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DXS Pulse RF Chip
Green Mode Test Data Pulse Review
The DXS Pulse loader has a very tiny but powerful accessory – a compact radio transmitter that gets mounted inside a player's marker. Every time the marker is fired, the Pulse Transmitter sends a signal to the Pulse loader, allowing the loader to pro-actively begin the feeding process.
With the transmitter in place, the loader does not have to wait for any movement of the stack of paintballs in the feedneck to be fed, or change in resistance they offer – it simply applies some pressure to its drive cone in anticipation of an open and empty marker breech.
The transmitter itself is a small, black rectangular component approximately 0.3 by 0.3 by 0.9 inches, with a trio of contact pins sticking out near one end. The transmitter acts as a tiny parasite circuit. It is designed to send out a radio “chirp” each time the marker to which it is attached is fired. The transmitter gets wired in parallel to the marker's solenoid so that when power is delivered to the solenoid by the circuit board, it is also delivered to the transmitter.
The transmitter's power requirements are so minimal that in testing for review, it did not cause any noticeable problems for its host circuit boards. This power requirement does mean that the transmitter can only be used with electronically triggered markers. Use on a purely mechanical marker would necessitate adding a trigger switch and battery to be wired in series with the transmitter.
Included with the transmitter is a small plug with a pair of wires. The transmitter plugs into the plug – direction does not matter, as it is not current specific - which must be wired into the marker. For some paintball markers which have removable plugs on their solenoids or solenoid valves, it is not unreasonable to expect that a variety of plug and play “Y” cable solutions will soon be available.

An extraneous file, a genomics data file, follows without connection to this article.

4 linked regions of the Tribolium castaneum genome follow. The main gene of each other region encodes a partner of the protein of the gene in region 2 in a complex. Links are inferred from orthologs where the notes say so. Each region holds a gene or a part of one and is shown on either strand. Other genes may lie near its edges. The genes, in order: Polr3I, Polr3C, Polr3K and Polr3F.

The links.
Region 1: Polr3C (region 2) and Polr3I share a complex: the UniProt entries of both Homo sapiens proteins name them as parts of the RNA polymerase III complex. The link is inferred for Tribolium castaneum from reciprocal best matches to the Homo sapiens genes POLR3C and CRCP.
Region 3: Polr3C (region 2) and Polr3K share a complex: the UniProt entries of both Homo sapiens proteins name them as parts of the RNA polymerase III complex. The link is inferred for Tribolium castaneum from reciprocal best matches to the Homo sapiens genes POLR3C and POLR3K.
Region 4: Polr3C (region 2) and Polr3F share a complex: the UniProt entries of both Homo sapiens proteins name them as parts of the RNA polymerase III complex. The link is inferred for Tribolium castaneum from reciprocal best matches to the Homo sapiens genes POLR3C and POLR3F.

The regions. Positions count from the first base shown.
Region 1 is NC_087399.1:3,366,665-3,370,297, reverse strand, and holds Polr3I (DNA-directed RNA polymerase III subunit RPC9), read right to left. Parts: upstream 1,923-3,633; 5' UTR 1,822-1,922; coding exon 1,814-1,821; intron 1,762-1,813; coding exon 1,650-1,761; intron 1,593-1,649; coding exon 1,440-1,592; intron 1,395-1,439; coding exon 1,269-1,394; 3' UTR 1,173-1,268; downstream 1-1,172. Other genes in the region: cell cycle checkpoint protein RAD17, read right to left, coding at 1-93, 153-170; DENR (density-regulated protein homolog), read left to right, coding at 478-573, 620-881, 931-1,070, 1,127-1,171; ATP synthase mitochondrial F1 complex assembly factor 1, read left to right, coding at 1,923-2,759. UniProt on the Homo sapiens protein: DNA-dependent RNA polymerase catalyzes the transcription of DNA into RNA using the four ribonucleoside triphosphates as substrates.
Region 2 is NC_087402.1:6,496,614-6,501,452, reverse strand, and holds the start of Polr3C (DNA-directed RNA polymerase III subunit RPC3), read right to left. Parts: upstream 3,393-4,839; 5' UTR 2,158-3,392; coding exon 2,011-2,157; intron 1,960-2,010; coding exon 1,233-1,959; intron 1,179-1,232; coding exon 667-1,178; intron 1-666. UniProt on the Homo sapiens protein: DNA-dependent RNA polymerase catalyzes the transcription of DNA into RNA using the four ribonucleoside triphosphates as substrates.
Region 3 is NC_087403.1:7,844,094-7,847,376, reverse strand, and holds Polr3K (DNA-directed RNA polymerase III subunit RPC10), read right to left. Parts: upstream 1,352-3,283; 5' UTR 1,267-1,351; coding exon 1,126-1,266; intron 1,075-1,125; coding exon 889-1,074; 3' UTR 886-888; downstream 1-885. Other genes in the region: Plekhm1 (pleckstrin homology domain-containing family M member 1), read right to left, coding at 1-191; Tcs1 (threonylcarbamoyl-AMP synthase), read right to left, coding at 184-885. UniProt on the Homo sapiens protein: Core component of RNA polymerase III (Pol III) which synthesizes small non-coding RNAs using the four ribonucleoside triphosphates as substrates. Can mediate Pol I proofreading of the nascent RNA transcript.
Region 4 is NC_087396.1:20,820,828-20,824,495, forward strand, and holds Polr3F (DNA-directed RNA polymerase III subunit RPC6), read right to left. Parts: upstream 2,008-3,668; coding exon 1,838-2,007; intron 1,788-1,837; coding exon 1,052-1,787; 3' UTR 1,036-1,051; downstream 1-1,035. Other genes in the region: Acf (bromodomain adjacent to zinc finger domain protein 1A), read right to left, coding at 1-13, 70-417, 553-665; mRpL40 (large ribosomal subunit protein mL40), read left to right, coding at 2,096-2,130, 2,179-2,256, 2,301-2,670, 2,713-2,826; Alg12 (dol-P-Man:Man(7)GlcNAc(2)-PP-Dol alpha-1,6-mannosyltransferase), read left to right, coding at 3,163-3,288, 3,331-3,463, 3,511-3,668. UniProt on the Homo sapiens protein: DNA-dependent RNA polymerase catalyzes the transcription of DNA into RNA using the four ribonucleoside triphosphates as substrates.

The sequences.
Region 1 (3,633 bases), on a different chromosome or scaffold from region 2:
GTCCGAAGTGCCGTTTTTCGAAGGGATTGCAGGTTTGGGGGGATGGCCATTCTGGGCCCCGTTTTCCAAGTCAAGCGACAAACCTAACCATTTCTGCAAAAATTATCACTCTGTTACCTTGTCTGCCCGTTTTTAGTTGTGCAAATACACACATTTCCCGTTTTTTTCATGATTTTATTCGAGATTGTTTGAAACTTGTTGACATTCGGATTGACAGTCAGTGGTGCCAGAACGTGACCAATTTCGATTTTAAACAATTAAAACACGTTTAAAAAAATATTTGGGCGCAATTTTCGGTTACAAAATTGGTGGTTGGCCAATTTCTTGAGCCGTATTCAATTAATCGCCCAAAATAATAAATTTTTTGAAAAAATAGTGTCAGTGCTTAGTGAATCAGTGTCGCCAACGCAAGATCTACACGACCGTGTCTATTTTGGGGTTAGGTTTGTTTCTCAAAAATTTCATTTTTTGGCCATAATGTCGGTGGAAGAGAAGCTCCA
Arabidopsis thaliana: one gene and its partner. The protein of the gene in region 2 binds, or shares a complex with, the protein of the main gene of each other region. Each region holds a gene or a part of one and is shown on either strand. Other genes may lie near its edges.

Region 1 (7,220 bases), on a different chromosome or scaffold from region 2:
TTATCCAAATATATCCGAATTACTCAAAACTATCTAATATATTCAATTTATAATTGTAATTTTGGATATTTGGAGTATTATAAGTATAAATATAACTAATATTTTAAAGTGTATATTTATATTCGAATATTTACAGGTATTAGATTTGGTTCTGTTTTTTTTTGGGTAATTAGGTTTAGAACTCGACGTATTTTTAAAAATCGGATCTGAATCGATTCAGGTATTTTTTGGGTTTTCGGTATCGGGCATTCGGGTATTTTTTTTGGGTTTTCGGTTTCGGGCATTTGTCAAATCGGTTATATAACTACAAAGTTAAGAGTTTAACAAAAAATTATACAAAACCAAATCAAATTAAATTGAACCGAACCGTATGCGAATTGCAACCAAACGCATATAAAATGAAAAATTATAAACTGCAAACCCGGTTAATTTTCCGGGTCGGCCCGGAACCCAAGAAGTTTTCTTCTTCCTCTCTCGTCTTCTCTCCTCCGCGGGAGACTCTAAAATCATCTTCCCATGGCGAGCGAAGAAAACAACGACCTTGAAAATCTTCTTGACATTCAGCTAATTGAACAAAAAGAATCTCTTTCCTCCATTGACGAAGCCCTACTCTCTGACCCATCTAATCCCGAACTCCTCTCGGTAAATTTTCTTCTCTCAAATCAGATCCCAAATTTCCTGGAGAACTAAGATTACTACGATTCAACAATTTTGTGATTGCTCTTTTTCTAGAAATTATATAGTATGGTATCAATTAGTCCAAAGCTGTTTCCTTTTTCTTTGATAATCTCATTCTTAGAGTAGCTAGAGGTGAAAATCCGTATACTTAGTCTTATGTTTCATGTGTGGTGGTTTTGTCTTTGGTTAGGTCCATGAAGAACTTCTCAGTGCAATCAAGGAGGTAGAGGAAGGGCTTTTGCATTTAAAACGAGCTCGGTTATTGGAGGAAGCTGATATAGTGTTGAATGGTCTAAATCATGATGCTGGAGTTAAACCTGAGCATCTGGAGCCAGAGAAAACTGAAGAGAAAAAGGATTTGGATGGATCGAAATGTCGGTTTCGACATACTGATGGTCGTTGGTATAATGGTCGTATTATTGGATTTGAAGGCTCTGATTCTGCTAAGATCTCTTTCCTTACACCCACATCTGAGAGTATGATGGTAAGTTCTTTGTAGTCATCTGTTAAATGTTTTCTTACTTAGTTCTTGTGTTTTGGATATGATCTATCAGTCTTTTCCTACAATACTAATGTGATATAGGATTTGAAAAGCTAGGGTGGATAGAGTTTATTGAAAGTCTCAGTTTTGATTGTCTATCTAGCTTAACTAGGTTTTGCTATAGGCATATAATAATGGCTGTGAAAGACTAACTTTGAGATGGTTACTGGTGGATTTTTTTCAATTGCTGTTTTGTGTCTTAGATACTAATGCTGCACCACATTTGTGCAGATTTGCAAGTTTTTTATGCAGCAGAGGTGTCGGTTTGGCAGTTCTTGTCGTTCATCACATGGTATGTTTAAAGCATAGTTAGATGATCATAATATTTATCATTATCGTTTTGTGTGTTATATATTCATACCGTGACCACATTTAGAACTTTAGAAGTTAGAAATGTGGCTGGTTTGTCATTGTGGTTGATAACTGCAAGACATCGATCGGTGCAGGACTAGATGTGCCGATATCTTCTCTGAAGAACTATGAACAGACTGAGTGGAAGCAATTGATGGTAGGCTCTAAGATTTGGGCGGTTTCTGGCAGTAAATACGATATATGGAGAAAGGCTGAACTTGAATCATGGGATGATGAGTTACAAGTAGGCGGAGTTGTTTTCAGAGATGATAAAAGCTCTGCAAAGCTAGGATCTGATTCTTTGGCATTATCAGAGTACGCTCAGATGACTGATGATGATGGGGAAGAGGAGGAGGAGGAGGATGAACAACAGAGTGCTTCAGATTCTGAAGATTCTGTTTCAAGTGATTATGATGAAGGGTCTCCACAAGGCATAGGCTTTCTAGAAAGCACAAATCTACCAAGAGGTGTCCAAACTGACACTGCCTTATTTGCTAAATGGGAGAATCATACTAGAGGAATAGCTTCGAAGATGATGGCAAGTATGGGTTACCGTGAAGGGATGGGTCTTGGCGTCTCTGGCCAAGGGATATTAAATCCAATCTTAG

However for some other markers in which there is only a direct soldered connection between the circuit board and solenoid coil, the transmitter's included wires must be soldered to either the circuit board or solenoid terminals. Because of this, and because such modifications will undoubtedly void the warranty of the circuit board, DXS officially recommends professional installation, and offers on their web site to help their customers get in touch with a professional installer.
That said, for anyone with basic soldering skills, installation is a fairly simple task. The included transmitter leads are pre-tinned, so they are ready to go. For testing, the Pulse transmitter was installed both on a Matrix LCD test bed receiver, as well as into an Epiphany.
For the Matrix LCD circuit board, the two leads were soldered to the backside of the board, connecting to the two contact points where the solenoid valve plugged in on the front (conveniently a pair of pins were already soldered here to allow computer recording of solenoid output.) For the Epiphany, the circuit board was removed from the marker, and the transmitter leads were soldered to the contact points on the circuit board where the solenoid valve leads were soldered to their posts.
If anything, the trickiest part of installation can be finding free space inside the marker to stash the transmitter. Installation on the Epiphany was simple as far as wiring was concerned, but space inside of its grip frame proved limited. Placing the transmitter horizontally below the battery was a near-fit, which caused the wrap-around grips to not seal completely to the grip frame. While suitable for testing and review, a good permanent installation in this location would involve carving small hollows in the wrap-around grip to fully accommodate the transmitter.